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Convicted Killer Claims He Served Life Sentence By Temporarily Dying — Did The Court Buy It?
Convicted Iowa murderer Benjamin Schreiber was serving a life sentence without parole after he viciously beat a man to death.
Four years ago, convicted Iowa murderer Benjamin Schreiber actually died — only to come back to life to fight his prison sentence.
Schreiber's large kidney stones had triggered septic poisoning, and he was found unconscious and taken to a hospital. Once there, Schreiber momentarily died, according to court documents obtained by Oxygen.com.
Doctors performed emergency surgery, administered him antibiotics, and revived the 66-year-old — despite the man previously signing a “do not resuscitate order.” So, last year Schreiber filed an application for post-conviction relief with state courts, claiming that he had technically completed his life sentence by dying momentarily on March 30, 2015.
During Schreiber’s hospitalization, medical staff had also reportedly phoned the man’s brother in Texas to notify the family of his condition, the Des Moines Register reported. His brother told hospital staff, "If he is in pain, you may give him something to ease the pain, but otherwise you are to let him pass,” according to court documents.
“Schreiber claims that he ‘died’ and was resuscitated by medical staff in 2015 against his wishes, thereby completing his sentence,” court documents stated. “He asserts he was sentenced to life without parole, ‘but not to life plus one day.’”
This week, however, an Iowa appeals court denied Schreiber’s appeal.
“The court finds this assertion unpersuasive and without merit,” wrote Judge Amanda Potterfield in the court of appeals opinion. “Nothing in the record supports petitioner’s claims. The petitioner’s filing of these proceedings in itself confirms the petitioner's current status as living.”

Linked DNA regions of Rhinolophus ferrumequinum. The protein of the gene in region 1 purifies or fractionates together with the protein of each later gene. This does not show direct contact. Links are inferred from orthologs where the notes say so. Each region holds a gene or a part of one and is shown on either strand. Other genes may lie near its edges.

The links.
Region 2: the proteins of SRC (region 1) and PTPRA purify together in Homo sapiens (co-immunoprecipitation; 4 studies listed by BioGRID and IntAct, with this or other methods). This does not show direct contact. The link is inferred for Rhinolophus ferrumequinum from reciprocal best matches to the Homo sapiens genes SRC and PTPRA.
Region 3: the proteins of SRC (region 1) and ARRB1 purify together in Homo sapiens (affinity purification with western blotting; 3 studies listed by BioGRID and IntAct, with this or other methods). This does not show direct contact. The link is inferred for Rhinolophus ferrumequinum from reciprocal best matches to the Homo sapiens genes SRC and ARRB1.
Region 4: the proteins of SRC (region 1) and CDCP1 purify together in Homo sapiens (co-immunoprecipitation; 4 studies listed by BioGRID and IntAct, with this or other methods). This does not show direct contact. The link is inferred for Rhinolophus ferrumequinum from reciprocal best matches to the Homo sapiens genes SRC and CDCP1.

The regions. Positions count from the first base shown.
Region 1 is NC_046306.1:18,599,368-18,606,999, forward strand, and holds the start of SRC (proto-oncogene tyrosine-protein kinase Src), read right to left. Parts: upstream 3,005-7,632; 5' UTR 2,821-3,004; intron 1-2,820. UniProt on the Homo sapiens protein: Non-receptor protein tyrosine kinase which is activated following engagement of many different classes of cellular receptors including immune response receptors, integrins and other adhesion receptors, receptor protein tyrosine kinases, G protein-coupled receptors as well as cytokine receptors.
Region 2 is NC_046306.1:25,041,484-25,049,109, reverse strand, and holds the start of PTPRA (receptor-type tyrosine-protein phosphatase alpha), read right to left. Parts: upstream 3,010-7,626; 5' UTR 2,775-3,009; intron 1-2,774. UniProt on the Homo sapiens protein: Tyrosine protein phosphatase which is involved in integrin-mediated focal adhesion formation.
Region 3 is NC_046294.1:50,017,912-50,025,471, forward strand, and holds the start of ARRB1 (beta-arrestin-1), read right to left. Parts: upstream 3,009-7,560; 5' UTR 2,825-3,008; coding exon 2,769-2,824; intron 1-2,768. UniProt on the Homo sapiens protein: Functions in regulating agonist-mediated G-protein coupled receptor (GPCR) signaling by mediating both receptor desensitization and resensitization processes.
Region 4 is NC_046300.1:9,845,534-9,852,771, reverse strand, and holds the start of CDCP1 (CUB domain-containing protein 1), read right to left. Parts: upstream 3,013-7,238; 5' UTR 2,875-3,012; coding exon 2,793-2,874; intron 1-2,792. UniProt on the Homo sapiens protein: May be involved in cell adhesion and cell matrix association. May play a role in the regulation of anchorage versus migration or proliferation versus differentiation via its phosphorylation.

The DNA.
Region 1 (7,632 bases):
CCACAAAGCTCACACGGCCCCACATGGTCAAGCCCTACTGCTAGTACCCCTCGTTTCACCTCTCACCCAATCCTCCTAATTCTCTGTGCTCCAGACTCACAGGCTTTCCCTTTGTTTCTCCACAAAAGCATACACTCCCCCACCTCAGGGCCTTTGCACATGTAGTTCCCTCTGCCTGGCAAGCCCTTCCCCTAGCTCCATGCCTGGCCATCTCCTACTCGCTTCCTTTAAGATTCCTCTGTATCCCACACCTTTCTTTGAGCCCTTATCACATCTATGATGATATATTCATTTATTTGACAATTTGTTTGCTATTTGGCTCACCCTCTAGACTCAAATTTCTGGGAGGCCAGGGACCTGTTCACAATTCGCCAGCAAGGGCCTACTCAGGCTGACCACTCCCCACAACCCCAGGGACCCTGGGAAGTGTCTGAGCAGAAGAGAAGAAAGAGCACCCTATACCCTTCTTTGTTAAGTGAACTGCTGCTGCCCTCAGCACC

Potterfield added that there were “no conceivable state of facts” to support Schreiber’s claim, noting the 66-year-old didn’t cite any previous case law in his appeal.
"Schreiber is either alive, in which case he must remain in prison, or he is dead, in which case this appeal is moot,” Potterfield added. “We conclude [the law] requires Schreiber to stay in prison for the rest of his natural life, regardless of whether he was resuscitated against his wishes in 2015.”
On Oct. 13, 1997, Schreiber was found guilty of first-degree murder in the killing of John Dale Terry a year earlier. Schreiber had used a “long wooden axe handle” to club Terry to death, according to an arrest affidavit obtained by Oxygen.com.
The man’s body was discovered at a trailer in Wapello County in July 1996.
Shortly before Terry’s murder, he, Schreiber, and another woman named Evelyn Tangie had been traveling in a vehicle together. Tangie told investigators she had observed a “long wooden object” in the car in the moments leading up to Terry’s death, according to the affidavit.
“Witness stated that after she, Terry, and the defendant arrived at the scene they got out of the car and Terry was struck, severely injured, and left at the scene. She stated that the only persons present were herself, [Schreiber], and John Terry," the affidavit reads.
The axe handle, which Schreiber had allegedly thrown out of a driver’s side car window, was later recovered with “blood and hair” on it, just west of Agency, Iowa, a small town roughly 95 miles southeast of Des Moines.
Schreiber’s criminal defense attorney, Denise Gonyea, wasn’t immediately available for comment on Friday.